I&B ministry appoints officers to curb online piracy of movies | Latest News India - Hindustan Times

I&B ministry appoints officers to curb online piracy of movies

Nov 04, 2023 01:35 AM IST

Twelve nodal officers have been appointed to receive complaints, and the process is governed by the Cinematograph Act

The Ministry of Information and Broadcasting has designated nodal officers who can directly instruct intermediaries such as YouTube and Facebook to take down copyright infringing content. These takedown orders will be limited to content that is certified by the Central Board of Film Certification, that is, movies in their entirety. The move is aimed at curbing piracy which costs the Indian film industry 20,000 crore annually, according to MIB.

Union minister for information and broadcasting Anurag Thakur. (PTI Photo)
Union minister for information and broadcasting Anurag Thakur. (PTI Photo)

This means nodal officers can now order a YouTube channel to take down an infringing version of Jawan but not Toothpari since the latter is a streaming-only show. And CBFC certifies songs as only a part of the movie, not independent of it. Thus, showing the video of the Kal Ho Na Ho song itself is not under CBFC’s domain but showing it as a part of the movie is.

Twelve nodal officers have been appointed by MIB to receive the complaints. These are Prithul Kumar, joint secretary (films) at MIB, Armstrong Pame, director (films)/deputy secretary (films), Ravinder Bhakar, the CEO of CBFC, and regional officers of CBFC from Delhi, Mumbai, Bengaluru, Chennai, Cuttack, Guwahati, Hyderabad, Kolkata and Thiruvananthapuram.

This process has been instituted under Section 7(1B)(ii) of the Cinematograph Act, 1952, which allows the “appropriate Government or its agencies” to take suitable action against an intermediary. Under the Cinematograph Act, the suitable agency is MIB. This section was notified through amendments in August 2023. It is enabled by Section 79 of the Information Technology Act which allows the “appropriate Government or its agency” to notify the intermediary that its services are being used to commit an unlawful act.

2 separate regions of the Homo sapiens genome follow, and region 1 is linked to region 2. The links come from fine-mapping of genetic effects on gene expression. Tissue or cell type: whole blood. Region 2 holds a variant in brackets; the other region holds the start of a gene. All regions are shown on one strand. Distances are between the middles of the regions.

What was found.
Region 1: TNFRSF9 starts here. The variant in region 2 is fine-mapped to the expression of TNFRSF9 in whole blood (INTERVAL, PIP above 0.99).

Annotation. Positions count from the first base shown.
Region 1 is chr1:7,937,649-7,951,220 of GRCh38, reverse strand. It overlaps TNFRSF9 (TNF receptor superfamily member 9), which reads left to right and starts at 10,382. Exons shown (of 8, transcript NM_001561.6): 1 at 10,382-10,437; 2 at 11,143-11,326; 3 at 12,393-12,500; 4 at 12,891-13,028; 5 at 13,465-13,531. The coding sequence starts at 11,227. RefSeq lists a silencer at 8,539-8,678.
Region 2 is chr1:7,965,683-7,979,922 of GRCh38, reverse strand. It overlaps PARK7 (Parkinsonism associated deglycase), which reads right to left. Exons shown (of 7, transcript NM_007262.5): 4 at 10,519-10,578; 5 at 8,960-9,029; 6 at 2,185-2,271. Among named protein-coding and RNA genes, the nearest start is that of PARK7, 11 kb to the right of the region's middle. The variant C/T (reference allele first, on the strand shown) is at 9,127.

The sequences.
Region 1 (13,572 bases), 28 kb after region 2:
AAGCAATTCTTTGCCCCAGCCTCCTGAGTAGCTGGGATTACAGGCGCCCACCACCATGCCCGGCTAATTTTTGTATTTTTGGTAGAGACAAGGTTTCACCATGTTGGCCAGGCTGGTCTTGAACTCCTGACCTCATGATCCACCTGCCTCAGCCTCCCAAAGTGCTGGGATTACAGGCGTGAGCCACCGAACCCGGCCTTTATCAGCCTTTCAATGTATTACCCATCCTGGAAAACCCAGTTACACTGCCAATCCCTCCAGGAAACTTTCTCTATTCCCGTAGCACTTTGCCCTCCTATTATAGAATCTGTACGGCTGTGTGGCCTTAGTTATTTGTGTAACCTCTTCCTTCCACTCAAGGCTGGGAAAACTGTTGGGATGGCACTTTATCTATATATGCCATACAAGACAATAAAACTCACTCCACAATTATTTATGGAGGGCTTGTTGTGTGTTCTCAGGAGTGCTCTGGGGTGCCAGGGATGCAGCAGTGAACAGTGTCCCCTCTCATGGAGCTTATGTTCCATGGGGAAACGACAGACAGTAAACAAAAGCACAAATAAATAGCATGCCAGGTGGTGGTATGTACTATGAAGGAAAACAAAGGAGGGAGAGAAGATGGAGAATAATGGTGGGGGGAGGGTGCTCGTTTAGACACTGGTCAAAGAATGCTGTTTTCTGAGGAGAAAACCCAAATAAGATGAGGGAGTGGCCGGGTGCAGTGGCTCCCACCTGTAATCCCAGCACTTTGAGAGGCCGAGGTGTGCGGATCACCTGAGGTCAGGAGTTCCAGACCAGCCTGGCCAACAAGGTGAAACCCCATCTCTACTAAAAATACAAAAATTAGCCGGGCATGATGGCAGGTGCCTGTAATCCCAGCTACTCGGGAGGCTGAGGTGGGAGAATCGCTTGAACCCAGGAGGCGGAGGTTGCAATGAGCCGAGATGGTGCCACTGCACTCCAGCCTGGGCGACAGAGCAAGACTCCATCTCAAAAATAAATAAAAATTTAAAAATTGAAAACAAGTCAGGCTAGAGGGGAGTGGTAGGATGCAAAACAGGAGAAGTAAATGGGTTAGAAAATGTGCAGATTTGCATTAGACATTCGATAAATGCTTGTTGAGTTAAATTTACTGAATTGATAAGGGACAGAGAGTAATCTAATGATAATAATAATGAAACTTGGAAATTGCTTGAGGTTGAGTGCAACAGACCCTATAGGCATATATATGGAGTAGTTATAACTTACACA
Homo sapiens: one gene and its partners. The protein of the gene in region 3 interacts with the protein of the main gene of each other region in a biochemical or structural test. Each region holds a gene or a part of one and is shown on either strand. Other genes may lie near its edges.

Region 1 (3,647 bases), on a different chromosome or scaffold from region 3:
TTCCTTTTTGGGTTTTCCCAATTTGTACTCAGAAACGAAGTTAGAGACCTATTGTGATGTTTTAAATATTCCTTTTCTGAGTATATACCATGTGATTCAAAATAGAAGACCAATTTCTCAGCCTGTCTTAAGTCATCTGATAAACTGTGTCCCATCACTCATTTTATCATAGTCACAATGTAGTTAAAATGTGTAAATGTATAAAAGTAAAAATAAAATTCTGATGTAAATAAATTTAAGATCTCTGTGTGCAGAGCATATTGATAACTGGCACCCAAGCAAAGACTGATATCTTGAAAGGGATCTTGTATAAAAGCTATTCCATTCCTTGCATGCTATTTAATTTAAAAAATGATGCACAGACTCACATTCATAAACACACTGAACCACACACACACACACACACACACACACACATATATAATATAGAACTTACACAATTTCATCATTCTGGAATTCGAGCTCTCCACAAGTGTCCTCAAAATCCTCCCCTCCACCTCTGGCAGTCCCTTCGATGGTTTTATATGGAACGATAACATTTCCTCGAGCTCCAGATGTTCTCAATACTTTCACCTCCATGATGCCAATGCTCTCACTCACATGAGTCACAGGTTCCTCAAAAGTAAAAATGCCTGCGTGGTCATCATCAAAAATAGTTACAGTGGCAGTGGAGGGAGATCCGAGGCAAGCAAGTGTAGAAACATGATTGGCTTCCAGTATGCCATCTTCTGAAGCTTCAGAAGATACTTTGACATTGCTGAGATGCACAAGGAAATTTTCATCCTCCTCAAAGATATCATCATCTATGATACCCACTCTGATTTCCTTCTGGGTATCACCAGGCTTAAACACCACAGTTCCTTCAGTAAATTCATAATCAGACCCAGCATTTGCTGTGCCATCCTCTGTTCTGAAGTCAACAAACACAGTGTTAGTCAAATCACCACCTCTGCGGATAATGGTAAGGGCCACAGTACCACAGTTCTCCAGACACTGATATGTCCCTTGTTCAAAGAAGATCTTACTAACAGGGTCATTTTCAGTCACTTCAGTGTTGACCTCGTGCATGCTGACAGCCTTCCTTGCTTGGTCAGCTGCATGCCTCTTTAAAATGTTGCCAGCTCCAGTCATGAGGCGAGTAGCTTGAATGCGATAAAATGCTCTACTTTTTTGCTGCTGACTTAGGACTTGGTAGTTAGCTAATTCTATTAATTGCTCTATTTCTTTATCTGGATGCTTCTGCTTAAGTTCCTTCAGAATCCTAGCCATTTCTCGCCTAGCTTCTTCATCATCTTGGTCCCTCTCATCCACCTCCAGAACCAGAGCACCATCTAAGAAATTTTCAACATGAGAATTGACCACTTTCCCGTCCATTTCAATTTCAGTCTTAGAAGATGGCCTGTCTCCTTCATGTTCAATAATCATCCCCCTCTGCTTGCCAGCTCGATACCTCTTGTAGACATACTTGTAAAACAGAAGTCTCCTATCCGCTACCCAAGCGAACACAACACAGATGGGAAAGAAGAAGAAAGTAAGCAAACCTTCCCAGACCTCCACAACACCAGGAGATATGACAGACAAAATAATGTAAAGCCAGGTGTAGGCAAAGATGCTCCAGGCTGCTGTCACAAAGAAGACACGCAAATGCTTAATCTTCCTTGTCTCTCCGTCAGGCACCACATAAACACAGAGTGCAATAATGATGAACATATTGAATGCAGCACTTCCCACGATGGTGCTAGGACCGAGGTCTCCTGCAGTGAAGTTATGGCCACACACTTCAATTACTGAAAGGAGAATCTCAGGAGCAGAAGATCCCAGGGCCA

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This procedure allows the nodal officers to direct any intermediary, not just social media intermediaries, to take down copyright infringing content. A website that hosts pirated movies may or may not be an intermediary, depending on whether it has control over the content it publishes.

Usually, in such cases, getting to the owner of the website is difficult, if not possible. The IT Ministry, in such instances, issues orders to the Department of Telecommunications to instruct the telecom service providers to block the websites. The MIB-appointed nodal officers will also do the same, Apurva Chandra, the I&B secretary, told HT.

“There is no room for suo moto cognizance,” Chandra said. A complaint must be made --either by the copyright owner or by a member of the public. “In case the complaint is made by a copyright owner, we do not need much of an inquiry,” he added.

When the copyright holder complains, the order could be issued as early as the day of the receipt of the complaint or the next day, Chandra said. For complaints from the public, the nodal officer will have to conduct an inquiry, send a notice and await a response. That will be a longer process. “Intermediaries are expected to comply within 48 hours of the receipt of the order but practically, it happens much faster,” he said.

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Nodal officers cannot act against the use of movie snippets in reviews, satires, etc. in line with the fair use exemption under the Copyright Act. Thus, nodal officers will adjudicate the content to some extent, Chandra said. He admitted that while streaming platforms such as Netflix and Disney+Hotstar are also affected by online piracy, they cannot be covered because the ministry is “bound by the constraints and limits of the Cinematograph Act.”

Content exclusive to streaming platforms will continue to be covered by the Copyright Act, Anurag Thakur, the minister for information and broadcasting, told HT. “Such content [on streaming platforms| is not covered by the Cinematograph Act since it is not publicly exhibited in theatres,” he added.

“Intermediaries are already obligated under the Copyright Act, 1957 to take down pirated content upon being notified. This mechanism allows copyright owners and public to go to the nodal officer instead of going to the courts for CBFC-certified films,” Sneha Jain, partner at Saikrishna & Associates, said. Is it a good move then? “I think so. It will help those movie makers who do not have the wherewithal to keep going to court every time,” she said.

This process is completely independent from the IT Ministry’s Section 69A blocking process under the IT Act or the MIB’s blocking process under Part 3 of the Information Technology (Intermediary Guidelines and Digital Media Ethics Code). The former deals with egregious content on intermediaries that has national security implications while latter is for similar content published by publishers of news and current affairs, and streaming services.

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